Reports of increasing temperatures around the world are proliferating. But amid the heat, great military powers are eyeing the Arctic Circle, where in July 2019 at Canadian military post CFS Alert, the temperature hit 69.8 degrees Fahrenheit.

The Arctic region consists of the Arctic Ocean and surrounding land, including all of Greenland and Spitsbergen, as well as the northern parts of Alaska, Canada, Norway and Russia. The U.S. National Oceanic Atmospheric Administration says Arctic ice cover has been thinning over large areas during the last 20 years, noting that if the trend continues, temperatures and ocean circulation could change significantly.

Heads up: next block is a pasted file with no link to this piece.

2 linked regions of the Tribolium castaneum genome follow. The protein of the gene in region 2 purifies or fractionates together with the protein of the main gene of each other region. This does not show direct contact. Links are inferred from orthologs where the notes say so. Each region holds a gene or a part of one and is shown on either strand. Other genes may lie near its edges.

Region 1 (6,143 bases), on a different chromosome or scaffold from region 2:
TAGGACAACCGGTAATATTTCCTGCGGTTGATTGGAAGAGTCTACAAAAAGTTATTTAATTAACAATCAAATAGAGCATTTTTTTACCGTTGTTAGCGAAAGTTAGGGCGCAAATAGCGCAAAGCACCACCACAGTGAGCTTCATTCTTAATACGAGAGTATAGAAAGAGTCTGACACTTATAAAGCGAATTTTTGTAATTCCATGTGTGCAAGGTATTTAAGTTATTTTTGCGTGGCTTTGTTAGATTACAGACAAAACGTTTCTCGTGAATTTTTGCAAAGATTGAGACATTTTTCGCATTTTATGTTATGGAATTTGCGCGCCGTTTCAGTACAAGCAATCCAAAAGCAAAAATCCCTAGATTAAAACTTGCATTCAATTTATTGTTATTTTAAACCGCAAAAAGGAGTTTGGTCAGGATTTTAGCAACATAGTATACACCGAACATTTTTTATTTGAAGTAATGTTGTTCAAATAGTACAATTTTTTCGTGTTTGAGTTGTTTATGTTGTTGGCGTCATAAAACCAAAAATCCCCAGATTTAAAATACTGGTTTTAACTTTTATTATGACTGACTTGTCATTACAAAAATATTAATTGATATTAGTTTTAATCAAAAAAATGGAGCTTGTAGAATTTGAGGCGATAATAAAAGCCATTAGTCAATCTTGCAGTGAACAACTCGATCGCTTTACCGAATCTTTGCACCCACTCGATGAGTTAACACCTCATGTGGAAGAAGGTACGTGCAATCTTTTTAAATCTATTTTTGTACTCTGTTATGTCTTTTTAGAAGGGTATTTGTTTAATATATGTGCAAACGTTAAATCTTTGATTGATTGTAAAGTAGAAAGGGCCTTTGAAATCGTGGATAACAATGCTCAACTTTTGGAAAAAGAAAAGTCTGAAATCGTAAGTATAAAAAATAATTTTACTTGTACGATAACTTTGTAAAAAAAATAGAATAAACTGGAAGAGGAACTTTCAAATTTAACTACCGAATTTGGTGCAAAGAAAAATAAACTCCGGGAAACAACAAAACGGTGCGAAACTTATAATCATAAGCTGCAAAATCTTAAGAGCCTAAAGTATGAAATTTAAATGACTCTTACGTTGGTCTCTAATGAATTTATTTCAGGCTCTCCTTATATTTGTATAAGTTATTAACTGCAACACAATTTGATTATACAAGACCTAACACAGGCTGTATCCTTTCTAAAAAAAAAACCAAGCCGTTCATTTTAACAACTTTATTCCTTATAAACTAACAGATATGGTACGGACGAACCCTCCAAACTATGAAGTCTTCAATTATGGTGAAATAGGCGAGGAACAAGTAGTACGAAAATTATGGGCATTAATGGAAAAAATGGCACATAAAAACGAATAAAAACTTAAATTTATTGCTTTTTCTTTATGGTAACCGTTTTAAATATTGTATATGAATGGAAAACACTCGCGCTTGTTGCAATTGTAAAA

And so the race is on.

A strategic competition is on the horizon for untapped resources and new maritime routes. Russian forces operated the world’s largest icebreaker fleet in the region, while China has declared itself a “near-Arctic state” as it angles for a place among the competition. Meanwhile, the head of U.S. Northern Command and North American Aerospace Defense Command has called the Arctic the first line of defense and advocated for increased spending in cold weather technology.

Chris Martin is the managing editor for Defense News. His interests include Sino-U.S. affairs, cybersecurity, foreign policy and his yorkie Willow.

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